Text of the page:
One of the methods US and EU companies rely on most frequently for the transfer of personal data from the EU to the US are standard contractual clauses. For the method to be acceptable as a valid basis for transfer of personal information, one critical step is for companies to use the version of the clauses as approved by the EU Commission. This has causes some confusion and concern, as the clauses predate GDPR and thus do not include provisions related to that 2018 law. Another area of confusion has been the recent criticism of the clauses as a valid method -alone- for transferring personal data to certain jurisdictions, including the US. (See proposed supplemental protection measures proposed by the European Data Protection Board to address this latter issue, which we discussed recently.)
Given these concerns, it has long been anticipated that the EU Commission would revisit and revise the clauses. It has done so, and is seeking comment on modifications to the clauses. Unlike the current SCCs, of which there are a few (including for transfers between two controllers, and transfers from controllers to processors), the new version has a variety of different provisions that the parties can select based on their respective roles (controller, processor). The updated clauses also take into account GDPR-required content, like data minimization and security. They also contemplate more thoroughly “onward transfers” of information, and allow for more parties to be signatories than under the current scheme.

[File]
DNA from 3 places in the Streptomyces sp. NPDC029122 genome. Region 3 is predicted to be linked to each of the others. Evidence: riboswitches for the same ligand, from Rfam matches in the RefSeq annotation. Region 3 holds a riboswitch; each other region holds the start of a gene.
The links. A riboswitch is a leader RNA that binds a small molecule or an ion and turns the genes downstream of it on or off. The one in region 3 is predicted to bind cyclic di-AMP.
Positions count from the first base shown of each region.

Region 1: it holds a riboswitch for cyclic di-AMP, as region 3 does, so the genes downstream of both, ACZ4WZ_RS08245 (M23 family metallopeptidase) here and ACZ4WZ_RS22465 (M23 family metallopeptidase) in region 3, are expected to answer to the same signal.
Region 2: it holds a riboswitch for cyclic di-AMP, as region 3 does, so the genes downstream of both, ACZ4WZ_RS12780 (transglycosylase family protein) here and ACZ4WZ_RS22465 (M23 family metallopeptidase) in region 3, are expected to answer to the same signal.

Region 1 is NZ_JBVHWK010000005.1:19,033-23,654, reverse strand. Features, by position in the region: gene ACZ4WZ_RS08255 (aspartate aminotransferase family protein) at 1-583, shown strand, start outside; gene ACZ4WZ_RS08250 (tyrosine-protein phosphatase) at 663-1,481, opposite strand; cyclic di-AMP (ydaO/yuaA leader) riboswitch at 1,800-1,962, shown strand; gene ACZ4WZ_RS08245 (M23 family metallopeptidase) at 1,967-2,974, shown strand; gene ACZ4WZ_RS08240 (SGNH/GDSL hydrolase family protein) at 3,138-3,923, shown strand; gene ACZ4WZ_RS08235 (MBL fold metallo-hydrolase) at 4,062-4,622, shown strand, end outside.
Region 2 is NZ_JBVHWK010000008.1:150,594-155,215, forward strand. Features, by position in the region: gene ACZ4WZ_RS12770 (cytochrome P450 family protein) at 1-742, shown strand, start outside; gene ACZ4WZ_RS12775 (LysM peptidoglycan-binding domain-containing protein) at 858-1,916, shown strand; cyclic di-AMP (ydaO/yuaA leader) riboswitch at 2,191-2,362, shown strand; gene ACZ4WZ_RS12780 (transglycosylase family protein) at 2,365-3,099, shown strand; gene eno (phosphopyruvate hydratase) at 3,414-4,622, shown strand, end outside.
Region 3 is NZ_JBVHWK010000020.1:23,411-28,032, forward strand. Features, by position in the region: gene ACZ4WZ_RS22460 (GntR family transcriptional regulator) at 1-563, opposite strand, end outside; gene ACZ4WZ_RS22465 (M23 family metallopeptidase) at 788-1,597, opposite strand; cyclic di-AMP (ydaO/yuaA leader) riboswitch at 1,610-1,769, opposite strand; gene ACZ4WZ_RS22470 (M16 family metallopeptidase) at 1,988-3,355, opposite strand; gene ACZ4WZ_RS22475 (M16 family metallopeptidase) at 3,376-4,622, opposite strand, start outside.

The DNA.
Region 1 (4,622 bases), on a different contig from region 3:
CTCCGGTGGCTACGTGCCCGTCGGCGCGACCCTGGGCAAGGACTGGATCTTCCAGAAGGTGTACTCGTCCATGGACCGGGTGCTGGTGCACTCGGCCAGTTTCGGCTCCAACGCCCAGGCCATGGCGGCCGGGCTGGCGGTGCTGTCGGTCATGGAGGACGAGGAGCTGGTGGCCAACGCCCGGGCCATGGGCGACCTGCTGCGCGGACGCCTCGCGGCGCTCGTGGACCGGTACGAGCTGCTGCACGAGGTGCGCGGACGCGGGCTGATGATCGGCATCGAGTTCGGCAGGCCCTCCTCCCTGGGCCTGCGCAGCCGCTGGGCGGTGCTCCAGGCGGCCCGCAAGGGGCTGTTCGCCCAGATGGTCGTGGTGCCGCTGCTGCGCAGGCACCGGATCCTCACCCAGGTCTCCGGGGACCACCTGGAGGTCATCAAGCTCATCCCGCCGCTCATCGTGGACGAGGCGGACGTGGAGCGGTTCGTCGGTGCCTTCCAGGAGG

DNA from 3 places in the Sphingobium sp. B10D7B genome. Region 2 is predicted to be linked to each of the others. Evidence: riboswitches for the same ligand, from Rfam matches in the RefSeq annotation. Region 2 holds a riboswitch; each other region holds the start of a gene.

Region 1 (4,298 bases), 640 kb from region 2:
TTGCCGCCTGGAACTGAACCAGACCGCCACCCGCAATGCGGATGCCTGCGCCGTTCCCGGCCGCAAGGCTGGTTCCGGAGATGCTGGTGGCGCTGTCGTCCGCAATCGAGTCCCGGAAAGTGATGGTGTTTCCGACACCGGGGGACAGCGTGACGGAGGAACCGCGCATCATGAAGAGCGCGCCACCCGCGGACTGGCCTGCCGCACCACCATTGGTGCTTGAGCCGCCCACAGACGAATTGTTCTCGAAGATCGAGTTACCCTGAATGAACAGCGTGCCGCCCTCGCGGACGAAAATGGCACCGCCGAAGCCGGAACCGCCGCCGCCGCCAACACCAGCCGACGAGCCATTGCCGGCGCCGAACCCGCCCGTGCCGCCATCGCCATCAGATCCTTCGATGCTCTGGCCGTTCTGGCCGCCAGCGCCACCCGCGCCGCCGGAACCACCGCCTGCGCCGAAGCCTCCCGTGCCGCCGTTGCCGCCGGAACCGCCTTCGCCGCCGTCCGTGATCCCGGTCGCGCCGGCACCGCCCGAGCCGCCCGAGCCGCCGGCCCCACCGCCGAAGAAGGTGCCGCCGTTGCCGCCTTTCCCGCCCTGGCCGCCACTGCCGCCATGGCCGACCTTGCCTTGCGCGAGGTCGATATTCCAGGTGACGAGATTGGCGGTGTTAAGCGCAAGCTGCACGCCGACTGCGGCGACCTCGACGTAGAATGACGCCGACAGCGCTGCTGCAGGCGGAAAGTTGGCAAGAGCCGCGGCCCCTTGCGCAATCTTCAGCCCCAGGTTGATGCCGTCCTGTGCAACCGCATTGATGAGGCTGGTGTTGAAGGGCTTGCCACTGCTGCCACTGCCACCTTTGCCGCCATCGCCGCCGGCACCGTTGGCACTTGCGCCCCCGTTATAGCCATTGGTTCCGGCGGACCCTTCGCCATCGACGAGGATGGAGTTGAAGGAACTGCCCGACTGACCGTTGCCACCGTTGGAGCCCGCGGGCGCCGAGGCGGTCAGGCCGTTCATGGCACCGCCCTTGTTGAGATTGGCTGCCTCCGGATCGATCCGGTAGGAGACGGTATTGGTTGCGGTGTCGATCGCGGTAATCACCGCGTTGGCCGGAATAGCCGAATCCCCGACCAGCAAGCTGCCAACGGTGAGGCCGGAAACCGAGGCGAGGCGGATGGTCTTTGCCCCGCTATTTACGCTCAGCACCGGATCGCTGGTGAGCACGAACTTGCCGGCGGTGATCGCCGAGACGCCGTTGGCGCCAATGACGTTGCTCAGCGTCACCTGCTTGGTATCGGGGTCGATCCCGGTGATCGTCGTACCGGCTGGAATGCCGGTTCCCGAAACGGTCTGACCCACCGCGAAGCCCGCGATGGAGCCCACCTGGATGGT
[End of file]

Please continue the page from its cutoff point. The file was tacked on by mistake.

Interested parties have until 10 December 2020 to comment on the draft. It is anticipated that a vote will be made on the clauses by the EU early next year, and they will be adopted shortly thereafter. There would then be a one-year grace period to allow companies to switch over from the current set of clauses to the new ones. The caveat, though, is that companies must use “necessary supplemental measures” to ensure that data is adequately protected. The EU is also seeking comment on controller-processor standard clauses to address general GDPR requirements (in Data Protection Agreements) when data is not being transferred out of the EU.
Putting it Into Practice: Until the new clauses are implemented, companies transferring data between the EU and the US will need to rely on current measures, which include the current set of SCCs, and keep in mind the EDPB’s cautions around “supplementary measures” needed for protecting outbound data. While there is time before any new clauses come into effect, in anticipation of the new clauses, we expect EU companies transferring data will likely be auditing and mapping the data they transfer.